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Do you miss the days when a home console was nothing more than a slot for cartridges, a device that immediately played games as soon as they turned on? Well, someone is trying to make those days come back.
Mike Kennedy is the publisher of Retro Magazine, so he obviously loves old games. However, he thinks enough people share his passion that the world is ready for a new cartridge-based system, which he’s working on right now. It’s called the Retro VGS (Video Game System), and he’s hoping to launch a Kickstarter crowdfunding campaign for the device this summer.
I talked to Kennedy about the system, what kind of games he wants on it, and the unusual way he created the console’s shell.
GamesBeat: It seems like most people who cover games media focus on new or upcoming releases. What is it about retro gaming that attracts you?
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Mike Kennedy: I’m in my mid-40s. I grew up with the retro-retro games, back in the ’70s and ’80s. Like many of us, you get some disposable income and you go back 15 or 20 years and start collecting the things you either had when you were growing up or wish you had. I’ve made kind of a hobby/career of it.
I was part of a podcast, Retro Gaming Roundup, which we started back in 2008. That show got me acquainted with a lot of the industry icons that started the industry back in the ’70s and ’80s. Now they’re all friends of mine. That’s where the relationships started. Then, in 2008, I started Game Gavel, which was like eBay but just for video games and other geeky-inspired things. Then I’ve been just adding more things to this business model surrounding the whole retro genre.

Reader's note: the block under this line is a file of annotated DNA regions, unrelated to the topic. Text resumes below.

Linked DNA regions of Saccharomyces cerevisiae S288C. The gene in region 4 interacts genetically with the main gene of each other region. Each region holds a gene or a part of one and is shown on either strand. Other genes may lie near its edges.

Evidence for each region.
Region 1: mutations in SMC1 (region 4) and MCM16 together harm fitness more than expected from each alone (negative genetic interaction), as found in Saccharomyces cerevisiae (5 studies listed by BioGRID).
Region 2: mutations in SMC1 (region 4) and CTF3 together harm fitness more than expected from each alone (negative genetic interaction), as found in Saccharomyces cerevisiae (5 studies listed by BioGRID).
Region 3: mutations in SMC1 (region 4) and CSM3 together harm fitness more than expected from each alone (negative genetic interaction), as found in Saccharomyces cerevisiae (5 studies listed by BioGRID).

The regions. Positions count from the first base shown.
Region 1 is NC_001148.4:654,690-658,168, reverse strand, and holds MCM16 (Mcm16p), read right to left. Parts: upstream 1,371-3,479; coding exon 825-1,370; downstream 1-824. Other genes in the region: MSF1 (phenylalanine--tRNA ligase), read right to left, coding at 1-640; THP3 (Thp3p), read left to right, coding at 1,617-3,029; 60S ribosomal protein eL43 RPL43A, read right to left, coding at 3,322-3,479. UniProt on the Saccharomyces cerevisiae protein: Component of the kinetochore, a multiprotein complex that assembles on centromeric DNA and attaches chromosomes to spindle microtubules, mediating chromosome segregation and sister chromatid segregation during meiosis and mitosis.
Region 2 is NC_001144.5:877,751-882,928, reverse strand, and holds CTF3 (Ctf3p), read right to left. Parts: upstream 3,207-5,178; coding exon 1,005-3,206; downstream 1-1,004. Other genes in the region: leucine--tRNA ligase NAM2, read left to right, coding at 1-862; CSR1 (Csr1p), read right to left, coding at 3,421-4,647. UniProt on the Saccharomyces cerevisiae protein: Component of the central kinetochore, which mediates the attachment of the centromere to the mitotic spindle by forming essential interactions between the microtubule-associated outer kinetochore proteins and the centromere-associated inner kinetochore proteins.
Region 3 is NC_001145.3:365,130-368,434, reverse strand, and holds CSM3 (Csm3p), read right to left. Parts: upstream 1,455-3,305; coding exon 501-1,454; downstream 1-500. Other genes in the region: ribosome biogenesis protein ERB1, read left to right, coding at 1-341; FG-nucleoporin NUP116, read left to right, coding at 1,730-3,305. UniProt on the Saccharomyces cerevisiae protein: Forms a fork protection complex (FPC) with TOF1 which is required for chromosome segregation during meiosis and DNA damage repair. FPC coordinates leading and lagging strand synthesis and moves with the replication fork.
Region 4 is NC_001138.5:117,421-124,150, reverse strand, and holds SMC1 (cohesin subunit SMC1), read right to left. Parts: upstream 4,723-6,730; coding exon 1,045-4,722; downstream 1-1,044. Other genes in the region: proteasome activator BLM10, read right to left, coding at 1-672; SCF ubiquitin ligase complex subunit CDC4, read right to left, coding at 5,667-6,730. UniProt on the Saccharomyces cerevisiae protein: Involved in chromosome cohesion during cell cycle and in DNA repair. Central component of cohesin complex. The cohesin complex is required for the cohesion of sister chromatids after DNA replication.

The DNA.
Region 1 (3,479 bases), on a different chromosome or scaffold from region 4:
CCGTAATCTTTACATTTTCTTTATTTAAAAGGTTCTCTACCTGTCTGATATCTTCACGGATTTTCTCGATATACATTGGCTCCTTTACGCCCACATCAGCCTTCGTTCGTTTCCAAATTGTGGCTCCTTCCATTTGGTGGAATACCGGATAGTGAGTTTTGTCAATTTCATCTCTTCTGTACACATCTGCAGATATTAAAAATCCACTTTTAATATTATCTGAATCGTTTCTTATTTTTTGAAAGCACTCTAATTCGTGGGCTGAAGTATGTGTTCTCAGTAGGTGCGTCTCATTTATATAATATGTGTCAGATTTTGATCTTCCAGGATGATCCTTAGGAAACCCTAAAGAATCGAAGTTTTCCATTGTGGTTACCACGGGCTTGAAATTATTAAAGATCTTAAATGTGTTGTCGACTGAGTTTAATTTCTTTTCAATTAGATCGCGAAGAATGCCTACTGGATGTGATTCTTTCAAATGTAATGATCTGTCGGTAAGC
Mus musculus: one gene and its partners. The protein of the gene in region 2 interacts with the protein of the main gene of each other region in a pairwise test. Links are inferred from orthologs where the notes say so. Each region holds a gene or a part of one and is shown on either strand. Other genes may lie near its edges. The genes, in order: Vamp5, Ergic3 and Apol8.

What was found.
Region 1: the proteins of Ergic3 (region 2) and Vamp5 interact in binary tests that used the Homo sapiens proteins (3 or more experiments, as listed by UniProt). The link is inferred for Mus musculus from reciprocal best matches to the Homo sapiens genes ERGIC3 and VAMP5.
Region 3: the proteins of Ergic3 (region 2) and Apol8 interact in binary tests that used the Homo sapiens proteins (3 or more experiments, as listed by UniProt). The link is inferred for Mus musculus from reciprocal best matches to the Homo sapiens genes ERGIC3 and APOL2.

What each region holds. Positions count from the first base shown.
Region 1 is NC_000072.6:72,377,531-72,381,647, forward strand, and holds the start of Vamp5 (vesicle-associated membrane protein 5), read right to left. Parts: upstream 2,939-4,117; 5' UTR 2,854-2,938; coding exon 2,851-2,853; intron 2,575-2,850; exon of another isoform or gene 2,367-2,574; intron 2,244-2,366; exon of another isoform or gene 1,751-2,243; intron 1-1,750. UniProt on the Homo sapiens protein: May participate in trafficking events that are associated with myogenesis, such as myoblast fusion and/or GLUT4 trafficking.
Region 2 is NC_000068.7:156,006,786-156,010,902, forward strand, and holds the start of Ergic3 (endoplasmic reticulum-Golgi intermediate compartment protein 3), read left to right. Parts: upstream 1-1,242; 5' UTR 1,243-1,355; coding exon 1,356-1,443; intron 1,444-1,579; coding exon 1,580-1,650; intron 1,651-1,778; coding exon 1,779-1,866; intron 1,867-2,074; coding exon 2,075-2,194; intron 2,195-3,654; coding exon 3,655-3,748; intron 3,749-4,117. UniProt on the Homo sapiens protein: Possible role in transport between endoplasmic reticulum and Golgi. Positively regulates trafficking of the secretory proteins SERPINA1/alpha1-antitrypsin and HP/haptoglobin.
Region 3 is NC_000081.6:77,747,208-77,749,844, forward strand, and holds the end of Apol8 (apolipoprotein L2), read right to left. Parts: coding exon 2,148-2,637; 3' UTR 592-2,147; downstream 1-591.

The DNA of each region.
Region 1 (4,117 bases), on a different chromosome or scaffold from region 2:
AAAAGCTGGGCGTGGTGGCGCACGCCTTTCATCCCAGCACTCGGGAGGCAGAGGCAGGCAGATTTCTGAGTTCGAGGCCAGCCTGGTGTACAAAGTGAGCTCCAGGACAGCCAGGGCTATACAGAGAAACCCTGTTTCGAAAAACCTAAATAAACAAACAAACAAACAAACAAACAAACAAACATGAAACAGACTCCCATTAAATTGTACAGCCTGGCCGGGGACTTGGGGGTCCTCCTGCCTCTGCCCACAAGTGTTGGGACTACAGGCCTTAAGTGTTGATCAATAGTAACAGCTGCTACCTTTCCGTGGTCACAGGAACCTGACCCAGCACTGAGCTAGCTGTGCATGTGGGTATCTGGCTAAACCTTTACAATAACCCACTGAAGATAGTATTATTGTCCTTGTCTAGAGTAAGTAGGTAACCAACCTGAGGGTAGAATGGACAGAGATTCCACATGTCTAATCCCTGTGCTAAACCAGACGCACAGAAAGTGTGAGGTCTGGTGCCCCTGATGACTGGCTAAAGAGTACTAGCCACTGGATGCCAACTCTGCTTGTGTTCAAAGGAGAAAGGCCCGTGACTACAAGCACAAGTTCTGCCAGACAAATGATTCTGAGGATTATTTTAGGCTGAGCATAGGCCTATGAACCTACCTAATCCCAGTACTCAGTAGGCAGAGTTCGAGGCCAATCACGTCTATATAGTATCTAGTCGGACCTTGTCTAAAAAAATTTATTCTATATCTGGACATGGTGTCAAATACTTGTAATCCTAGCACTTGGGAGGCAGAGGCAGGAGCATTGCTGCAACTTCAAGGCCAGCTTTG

Then we did the magazine Kickstarter back in 2013. We sold about 2,500 subscriptions in that 30-day period, which launched Retro magazine, a print and digital magazine. Again, just trying to bring back a little piece of that culture with a print magazine. There’s Game Informer and a few other magazines that are still out there, but I think what’s really special about Retro is that it’s not time-sensitive relative to what’s coming out on the market right now. Although we’ve changed our model a little bit starting with this latest issue. There’s just a lot of history in there. We have original illustrations and artwork. We have a cartoon in the back like a lot of the old video game magazines did back in the day. Just trying to emulate those magazines in the modern day, with a bit of a more modern look.
The magazine’s been super-successful. We’re now part of Arcade Block. They’re inserting our magazine in all of their boxes. Our circulation is up over 30,000. We’re in Barnes and Noble, starting with this month’s issue. We have Mortal Kombat on the cover, celebrating Mortal Kombat and fighting games in general. That should be hitting the shelves today, hopefully. The magazine’s been great. We work with a great team of writers I assembled: Jeremy Parish, Chris Kohler, Kat Bailey, Seanbaby, Andy Eddy’s in there. Alexander Hall does all our copy editing. It’s just an all-star cast of writers, all reminiscing and writing about the games they grew up with, the franchises they love. It’s just all about celebrating the history of games. How did we get to where we are today.
GamesBeat: The magazine is definitely cool, but it’s kind of a big leap from a publication to making a console.